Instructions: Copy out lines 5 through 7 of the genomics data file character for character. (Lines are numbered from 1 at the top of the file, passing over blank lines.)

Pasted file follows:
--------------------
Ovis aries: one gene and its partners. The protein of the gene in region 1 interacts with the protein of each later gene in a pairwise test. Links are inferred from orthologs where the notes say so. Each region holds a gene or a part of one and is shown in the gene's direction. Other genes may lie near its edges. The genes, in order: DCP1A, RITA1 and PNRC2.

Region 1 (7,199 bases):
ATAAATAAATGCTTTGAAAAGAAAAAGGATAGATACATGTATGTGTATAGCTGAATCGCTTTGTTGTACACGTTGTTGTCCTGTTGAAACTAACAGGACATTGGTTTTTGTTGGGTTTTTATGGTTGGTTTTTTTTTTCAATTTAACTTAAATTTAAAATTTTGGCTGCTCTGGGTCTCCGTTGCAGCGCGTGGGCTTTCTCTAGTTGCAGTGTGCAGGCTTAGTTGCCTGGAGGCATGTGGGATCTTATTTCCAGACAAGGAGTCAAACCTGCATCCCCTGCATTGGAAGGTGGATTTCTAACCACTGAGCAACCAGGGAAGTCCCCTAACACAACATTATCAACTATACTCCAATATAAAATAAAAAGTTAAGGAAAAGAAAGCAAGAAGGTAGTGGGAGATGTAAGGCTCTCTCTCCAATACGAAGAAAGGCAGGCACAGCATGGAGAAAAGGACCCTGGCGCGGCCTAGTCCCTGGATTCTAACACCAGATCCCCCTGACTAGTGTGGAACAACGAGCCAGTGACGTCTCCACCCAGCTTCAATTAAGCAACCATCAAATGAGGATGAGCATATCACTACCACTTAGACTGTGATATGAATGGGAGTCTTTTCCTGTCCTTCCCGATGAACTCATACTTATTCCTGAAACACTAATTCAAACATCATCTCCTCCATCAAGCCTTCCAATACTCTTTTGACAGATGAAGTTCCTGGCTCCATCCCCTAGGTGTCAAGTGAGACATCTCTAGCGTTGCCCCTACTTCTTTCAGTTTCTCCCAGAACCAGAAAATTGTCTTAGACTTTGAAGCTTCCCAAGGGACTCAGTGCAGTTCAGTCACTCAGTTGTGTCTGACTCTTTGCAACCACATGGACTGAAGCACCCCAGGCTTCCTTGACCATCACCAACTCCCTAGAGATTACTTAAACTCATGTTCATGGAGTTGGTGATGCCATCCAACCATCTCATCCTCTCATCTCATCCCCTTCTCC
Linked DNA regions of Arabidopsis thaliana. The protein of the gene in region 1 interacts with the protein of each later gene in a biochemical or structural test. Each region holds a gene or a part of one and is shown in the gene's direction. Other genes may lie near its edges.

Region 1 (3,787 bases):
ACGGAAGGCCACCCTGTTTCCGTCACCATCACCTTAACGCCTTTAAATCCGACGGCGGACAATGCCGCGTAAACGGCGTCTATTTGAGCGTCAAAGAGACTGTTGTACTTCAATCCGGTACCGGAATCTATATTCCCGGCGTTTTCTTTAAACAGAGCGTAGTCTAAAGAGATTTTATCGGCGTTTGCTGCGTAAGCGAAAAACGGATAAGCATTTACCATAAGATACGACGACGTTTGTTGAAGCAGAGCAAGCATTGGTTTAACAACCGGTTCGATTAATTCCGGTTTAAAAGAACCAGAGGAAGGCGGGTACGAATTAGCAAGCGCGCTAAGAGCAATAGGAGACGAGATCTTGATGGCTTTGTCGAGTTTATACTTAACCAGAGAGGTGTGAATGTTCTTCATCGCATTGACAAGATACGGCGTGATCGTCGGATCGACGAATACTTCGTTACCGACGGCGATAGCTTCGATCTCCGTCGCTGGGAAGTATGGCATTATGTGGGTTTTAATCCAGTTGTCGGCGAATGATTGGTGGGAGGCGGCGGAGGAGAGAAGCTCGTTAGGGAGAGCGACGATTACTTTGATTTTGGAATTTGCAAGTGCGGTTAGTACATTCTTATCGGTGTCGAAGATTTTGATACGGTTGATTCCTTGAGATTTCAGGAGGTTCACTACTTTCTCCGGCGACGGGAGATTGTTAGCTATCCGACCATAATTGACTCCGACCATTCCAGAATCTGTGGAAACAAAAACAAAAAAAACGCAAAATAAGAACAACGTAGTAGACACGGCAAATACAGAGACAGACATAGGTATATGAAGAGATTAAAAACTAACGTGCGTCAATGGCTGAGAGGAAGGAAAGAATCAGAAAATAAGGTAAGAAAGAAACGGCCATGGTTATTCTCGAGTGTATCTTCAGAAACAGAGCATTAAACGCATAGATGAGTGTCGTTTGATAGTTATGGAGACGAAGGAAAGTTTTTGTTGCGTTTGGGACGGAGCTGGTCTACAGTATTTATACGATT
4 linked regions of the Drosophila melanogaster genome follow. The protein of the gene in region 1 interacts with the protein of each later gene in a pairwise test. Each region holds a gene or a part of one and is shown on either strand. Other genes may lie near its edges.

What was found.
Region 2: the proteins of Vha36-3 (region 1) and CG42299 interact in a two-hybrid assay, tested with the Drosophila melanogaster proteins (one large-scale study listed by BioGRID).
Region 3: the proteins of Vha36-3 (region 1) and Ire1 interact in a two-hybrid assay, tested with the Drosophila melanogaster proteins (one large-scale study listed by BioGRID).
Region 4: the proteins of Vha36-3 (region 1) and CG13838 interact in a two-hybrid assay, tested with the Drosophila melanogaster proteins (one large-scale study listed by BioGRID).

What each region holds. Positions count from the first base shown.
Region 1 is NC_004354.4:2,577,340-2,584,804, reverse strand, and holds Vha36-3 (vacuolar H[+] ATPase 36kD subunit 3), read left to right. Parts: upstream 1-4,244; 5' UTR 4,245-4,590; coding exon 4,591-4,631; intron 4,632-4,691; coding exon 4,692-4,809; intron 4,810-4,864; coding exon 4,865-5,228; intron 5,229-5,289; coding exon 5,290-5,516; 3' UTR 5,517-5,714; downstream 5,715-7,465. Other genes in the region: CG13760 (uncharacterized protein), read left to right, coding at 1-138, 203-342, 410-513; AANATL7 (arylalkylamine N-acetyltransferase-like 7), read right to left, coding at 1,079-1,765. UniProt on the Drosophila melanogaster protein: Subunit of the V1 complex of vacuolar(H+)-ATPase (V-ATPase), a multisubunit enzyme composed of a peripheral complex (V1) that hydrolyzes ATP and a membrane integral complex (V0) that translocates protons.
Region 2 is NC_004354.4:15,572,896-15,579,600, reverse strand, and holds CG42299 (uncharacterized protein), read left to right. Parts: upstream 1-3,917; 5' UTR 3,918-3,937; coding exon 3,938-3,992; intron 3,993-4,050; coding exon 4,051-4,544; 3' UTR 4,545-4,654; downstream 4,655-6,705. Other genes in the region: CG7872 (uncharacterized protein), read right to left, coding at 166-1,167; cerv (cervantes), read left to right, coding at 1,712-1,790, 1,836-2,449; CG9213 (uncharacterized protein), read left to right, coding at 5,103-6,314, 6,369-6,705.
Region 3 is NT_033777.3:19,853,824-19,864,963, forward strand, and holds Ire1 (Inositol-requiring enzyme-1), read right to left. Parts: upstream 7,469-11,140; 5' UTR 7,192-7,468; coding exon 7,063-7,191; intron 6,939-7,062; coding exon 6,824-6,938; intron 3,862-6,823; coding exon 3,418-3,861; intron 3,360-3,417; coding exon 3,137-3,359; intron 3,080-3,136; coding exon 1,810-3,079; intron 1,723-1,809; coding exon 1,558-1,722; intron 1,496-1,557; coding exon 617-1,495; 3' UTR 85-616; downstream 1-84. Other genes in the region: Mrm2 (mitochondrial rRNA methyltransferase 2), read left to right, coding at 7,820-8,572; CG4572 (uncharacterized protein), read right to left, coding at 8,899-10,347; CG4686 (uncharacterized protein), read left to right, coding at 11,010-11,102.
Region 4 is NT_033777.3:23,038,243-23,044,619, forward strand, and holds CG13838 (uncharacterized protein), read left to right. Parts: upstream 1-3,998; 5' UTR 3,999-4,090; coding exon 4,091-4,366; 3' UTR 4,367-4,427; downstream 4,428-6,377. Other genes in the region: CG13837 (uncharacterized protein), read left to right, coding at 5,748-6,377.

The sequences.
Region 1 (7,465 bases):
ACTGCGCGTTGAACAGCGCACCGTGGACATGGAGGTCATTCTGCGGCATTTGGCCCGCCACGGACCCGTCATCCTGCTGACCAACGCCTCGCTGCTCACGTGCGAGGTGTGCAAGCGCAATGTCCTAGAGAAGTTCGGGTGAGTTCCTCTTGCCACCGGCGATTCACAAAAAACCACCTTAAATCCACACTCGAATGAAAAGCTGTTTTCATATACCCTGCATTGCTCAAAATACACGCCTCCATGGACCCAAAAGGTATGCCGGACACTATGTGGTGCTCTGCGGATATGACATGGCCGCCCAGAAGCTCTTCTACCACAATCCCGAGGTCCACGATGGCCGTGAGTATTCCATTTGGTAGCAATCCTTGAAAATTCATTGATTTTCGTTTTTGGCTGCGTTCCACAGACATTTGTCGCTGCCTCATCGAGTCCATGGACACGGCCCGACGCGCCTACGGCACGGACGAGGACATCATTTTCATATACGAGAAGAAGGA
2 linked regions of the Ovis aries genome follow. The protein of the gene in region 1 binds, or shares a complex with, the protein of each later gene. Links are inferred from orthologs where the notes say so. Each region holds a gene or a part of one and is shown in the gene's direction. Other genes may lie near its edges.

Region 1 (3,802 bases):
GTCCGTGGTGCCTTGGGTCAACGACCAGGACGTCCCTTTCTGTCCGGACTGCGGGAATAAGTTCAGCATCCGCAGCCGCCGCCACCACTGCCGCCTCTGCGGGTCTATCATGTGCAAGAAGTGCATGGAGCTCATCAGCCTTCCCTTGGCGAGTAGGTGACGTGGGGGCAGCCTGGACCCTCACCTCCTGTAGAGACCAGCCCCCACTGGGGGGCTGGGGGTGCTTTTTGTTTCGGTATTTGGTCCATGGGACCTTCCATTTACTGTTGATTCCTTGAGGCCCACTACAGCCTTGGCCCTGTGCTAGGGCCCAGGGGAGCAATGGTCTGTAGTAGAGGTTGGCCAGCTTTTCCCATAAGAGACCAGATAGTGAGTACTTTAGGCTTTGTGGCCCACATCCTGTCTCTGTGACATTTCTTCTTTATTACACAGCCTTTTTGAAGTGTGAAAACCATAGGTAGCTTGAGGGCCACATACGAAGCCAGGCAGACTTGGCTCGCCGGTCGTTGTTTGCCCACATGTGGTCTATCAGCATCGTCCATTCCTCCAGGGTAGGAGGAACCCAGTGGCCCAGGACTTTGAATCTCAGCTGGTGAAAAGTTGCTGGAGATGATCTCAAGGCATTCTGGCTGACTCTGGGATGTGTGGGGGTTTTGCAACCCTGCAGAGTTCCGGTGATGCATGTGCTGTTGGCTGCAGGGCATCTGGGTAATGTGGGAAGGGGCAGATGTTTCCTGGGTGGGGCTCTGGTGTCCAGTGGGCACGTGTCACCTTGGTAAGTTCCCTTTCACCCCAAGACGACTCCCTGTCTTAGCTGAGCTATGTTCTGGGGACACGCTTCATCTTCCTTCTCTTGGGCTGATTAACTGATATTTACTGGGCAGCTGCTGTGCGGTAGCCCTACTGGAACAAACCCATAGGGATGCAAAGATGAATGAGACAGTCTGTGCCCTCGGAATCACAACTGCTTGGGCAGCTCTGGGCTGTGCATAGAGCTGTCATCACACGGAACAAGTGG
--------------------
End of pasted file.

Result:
Region 1 (3,787 bases):
ACGGAAGGCCACCCTGTTTCCGTCACCATCACCTTAACGCCTTTAAATCCGACGGCGGACAATGCCGCGTAAACGGCGTCTATTTGAGCGTCAAAGAGACTGTTGTACTTCAATCCGGTACCGGAATCTATATTCCCGGCGTTTTCTTTAAACAGAGCGTAGTCTAAAGAGATTTTATCGGCGTTTGCTGCGTAAGCGAAAAACGGATAAGCATTTACCATAAGATACGACGACGTTTGTTGAAGCAGAGCAAGCATTGGTTTAACAACCGGTTCGATTAATTCCGGTTTAAAAGAACCAGAGGAAGGCGGGTACGAATTAGCAAGCGCGCTAAGAGCAATAGGAGACGAGATCTTGATGGCTTTGTCGAGTTTATACTTAACCAGAGAGGTGTGAATGTTCTTCATCGCATTGACAAGATACGGCGTGATCGTCGGATCGACGAATACTTCGTTACCGACGGCGATAGCTTCGATCTCCGTCGCTGGGAAGTATGGCATTATGTGGGTTTTAATCCAGTTGTCGGCGAATGATTGGTGGGAGGCGGCGGAGGAGAGAAGCTCGTTAGGGAGAGCGACGATTACTTTGATTTTGGAATTTGCAAGTGCGGTTAGTACATTCTTATCGGTGTCGAAGATTTTGATACGGTTGATTCCTTGAGATTTCAGGAGGTTCACTACTTTCTCCGGCGACGGGAGATTGTTAGCTATCCGACCATAATTGACTCCGACCATTCCAGAATCTGTGGAAACAAAAACAAAAAAAACGCAAAATAAGAACAACGTAGTAGACACGGCAAATACAGAGACAGACATAGGTATATGAAGAGATTAAAAACTAACGTGCGTCAATGGCTGAGAGGAAGGAAAGAATCAGAAAATAAGGTAAGAAAGAAACGGCCATGGTTATTCTCGAGTGTATCTTCAGAAACAGAGCATTAAACGCATAGATGAGTGTCGTTTGATAGTTATGGAGACGAAGGAAAGTTTTTGTTGCGTTTGGGACGGAGCTGGTCTACAGTATTTATACGATT
4 linked regions of the Drosophila melanogaster genome follow. The protein of the gene in region 1 interacts with the protein of each later gene in a pairwise test. Each region holds a gene or a part of one and is shown on either strand. Other genes may lie near its edges.